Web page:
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Monday, February 26, 2024

FTX Seeks to Claw Back $250M From SBF and Execs in New Lawsuit

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Bankrupt cryptocurrency entities FTX, FTX.US, and Alameda Research have filed a lawsuit against former executives Sam Bankman-Fried (SBF), Nishad Singh, and Gary Wang for lavishly spending FTX Group’s assets on the acquisition of stock clearing firm Embed Financial Technologies.

The move is the first formal action from FTX CEO John Ray against the company’s former management. The lawsuit, filed in the United States Bankruptcy Court for the District of Delaware, seeks to claw back the funds spent during the acquisition.

FTX Sues SBF and His Inner Circle

According to the court document, the plaintiffs accused the former management of taking advantage of FTX Group’s lack of controls and recordkeeping to inflate the valuation of Embed and deliberately purchasing the platform for more than it was worth.

The defendants, addressed as FTX Insiders, performed little to no due diligence on Embed, as they prioritized speed above everything else in the transaction. They accepted all the terms proposed during the negotiation by Michael Giles, Embed’s founder and CEO, who was also the sole representative.

Giles walked away from the deal with roughly $157 million and an “extravagant and unwarranted retention bonus” as an incentive to quickly complete the sale.

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FTX began the acquisition negotiation with Giles at the end of March 2022. By mid-April of the same year, the parties had signed the “Memorandum of Terms,” which ascribed a $220 million enterprise value to Embed with a $75 million retention bonus to the platform’s employees, including $55 million to Giles.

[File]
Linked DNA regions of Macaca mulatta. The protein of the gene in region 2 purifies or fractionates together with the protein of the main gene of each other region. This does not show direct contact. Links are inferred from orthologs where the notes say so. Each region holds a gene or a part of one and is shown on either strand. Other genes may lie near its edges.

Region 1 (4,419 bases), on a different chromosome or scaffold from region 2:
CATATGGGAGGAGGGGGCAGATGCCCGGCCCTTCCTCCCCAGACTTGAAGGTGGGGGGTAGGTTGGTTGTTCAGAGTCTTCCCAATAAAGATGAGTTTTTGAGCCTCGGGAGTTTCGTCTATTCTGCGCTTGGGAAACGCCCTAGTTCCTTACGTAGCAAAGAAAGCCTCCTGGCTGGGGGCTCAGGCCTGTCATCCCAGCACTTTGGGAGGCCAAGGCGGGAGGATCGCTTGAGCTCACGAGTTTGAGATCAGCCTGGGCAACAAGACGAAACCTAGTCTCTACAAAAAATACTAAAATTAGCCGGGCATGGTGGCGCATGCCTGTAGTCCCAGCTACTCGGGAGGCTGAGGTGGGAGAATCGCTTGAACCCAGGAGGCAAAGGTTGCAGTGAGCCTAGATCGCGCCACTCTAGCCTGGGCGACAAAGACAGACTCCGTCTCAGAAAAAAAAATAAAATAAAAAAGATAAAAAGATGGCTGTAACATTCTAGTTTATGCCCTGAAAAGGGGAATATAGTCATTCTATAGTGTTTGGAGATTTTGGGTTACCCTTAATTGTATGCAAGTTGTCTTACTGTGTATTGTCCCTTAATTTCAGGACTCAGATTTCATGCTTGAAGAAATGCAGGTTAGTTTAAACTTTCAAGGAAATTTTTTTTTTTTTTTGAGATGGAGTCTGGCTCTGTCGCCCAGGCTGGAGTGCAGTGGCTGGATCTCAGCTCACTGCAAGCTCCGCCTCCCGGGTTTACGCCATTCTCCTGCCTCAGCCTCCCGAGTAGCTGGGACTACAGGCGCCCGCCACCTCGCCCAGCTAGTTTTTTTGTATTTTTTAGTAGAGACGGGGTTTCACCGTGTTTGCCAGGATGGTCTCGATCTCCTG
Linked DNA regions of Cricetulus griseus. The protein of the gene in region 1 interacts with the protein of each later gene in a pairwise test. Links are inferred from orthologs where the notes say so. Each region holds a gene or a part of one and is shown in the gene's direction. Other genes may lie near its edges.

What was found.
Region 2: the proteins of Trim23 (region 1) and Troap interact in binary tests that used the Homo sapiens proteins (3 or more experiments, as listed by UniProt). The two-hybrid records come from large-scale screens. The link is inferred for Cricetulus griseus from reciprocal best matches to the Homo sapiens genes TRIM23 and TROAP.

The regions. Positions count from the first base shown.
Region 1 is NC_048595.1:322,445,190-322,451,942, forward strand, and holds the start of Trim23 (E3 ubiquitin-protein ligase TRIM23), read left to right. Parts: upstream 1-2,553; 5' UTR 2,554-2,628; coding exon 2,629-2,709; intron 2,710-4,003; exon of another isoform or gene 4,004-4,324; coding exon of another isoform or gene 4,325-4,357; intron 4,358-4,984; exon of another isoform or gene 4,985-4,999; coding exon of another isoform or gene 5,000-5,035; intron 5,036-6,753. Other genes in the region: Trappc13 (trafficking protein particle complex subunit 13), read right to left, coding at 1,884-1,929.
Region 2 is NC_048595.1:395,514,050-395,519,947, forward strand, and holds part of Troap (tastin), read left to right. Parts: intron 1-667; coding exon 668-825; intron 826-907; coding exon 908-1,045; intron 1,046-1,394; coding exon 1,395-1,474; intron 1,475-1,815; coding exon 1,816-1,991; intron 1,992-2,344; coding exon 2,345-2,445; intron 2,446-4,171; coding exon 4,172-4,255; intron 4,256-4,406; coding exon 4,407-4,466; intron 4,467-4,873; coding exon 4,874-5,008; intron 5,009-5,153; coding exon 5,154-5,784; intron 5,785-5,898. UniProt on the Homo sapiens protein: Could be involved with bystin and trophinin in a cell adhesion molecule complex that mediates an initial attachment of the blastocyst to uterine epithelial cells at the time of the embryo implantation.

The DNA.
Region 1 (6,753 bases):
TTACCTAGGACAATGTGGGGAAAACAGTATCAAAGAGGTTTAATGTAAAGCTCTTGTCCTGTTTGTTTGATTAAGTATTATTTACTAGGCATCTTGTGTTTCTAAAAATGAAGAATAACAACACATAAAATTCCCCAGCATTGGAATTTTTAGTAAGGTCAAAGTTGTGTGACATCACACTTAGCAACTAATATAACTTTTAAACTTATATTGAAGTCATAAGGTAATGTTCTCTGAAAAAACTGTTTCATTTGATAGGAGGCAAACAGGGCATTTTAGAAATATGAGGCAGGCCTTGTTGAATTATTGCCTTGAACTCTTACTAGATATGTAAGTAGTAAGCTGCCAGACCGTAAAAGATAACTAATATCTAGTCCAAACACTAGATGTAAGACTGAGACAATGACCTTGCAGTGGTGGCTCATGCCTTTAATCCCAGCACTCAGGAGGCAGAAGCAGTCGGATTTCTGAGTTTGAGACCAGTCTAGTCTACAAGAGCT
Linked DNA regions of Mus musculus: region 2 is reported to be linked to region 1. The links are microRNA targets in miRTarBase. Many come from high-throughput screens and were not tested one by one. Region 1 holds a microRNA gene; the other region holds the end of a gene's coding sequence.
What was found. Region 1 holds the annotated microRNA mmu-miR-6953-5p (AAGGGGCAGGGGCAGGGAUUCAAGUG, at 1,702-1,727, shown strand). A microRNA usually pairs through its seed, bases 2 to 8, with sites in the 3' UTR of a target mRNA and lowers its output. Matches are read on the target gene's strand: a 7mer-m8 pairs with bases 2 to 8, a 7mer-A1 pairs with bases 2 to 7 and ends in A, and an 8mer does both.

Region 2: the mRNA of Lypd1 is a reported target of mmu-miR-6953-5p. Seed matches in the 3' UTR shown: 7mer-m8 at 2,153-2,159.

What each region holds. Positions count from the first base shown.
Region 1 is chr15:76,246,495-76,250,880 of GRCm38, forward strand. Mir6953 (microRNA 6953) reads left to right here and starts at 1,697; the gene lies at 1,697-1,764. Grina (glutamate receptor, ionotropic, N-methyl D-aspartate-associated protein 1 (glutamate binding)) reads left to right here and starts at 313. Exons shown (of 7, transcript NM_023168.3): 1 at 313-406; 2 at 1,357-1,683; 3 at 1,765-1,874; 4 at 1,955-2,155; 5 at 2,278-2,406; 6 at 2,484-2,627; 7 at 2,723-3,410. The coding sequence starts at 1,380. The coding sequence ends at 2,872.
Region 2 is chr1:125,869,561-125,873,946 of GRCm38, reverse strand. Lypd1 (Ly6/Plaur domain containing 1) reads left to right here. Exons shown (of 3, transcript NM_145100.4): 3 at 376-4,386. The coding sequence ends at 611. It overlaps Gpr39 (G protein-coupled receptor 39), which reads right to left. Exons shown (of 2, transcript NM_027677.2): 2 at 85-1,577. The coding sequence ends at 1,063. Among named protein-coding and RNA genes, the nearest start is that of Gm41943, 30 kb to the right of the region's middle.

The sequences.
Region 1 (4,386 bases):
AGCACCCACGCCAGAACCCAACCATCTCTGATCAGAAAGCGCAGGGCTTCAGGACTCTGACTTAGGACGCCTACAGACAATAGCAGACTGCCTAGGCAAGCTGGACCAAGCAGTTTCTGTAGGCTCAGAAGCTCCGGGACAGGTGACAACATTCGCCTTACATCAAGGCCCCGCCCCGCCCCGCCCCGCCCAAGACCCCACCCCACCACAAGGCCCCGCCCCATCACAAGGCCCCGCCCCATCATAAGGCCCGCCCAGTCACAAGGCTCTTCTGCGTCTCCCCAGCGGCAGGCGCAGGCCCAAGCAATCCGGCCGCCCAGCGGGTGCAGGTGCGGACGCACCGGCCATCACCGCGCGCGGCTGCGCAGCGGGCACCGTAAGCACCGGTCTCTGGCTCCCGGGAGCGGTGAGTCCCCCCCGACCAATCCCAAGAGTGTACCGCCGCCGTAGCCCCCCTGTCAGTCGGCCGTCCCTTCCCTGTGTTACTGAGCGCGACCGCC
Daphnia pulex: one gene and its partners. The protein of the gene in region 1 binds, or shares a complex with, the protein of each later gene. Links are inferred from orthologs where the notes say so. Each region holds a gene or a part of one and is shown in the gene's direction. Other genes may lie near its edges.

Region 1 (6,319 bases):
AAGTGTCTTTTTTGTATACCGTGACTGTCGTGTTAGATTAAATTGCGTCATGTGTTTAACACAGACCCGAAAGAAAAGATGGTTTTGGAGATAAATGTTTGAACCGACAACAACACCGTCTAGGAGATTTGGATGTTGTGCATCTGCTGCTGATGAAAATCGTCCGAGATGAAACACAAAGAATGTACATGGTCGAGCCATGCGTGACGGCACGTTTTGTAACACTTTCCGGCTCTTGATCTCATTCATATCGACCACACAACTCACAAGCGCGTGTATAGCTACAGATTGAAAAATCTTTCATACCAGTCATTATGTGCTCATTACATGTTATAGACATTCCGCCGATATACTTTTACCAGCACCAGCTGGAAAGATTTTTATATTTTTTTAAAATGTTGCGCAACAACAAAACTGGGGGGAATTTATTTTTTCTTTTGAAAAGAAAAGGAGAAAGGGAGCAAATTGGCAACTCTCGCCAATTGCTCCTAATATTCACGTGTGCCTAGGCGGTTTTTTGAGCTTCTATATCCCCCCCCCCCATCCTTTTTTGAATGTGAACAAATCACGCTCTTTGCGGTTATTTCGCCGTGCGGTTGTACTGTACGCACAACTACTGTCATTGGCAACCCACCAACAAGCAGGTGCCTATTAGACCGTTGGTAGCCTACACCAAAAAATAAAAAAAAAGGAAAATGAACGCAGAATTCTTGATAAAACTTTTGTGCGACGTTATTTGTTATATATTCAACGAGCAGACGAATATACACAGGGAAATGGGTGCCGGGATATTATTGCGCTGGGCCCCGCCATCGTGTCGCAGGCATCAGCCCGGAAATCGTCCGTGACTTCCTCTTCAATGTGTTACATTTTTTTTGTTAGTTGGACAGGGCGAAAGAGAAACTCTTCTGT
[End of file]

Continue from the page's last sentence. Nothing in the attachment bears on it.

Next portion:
However, when the deal was finalized in September – a few weeks before FTX Group went bankrupt – the FTX Insiders spent more than $248 million to acquire Embed. The plaintiffs allege that while the deal took about six months, the essential terms were negotiated and agreed upon within two weeks.

FTX Seeks to Recover $250M

Furthermore, the plaintiffs accused SBF, Singh, and Wang of causing the bankrupt entity to issue Simple Agreements for Future Equity (SAFEs), which could be converted into common stock in the event of a Chapter 11 bankruptcy filing.

Through his lawyers, Ray seeks to revoke the SAFEs and recover the funds spent during the acquisition of Embed. The plaintiffs have also asked the court to order the defendants to bear the legal costs of the lawsuit.

Meanwhile, the plaintiffs also filed an adversary lawsuit against Giles, the employees, and former equity holders of Embed. Some former equity holders include Silicon Valley venture capital firms like Y Combinator, Bain Capital Ventures, and 9Yards.

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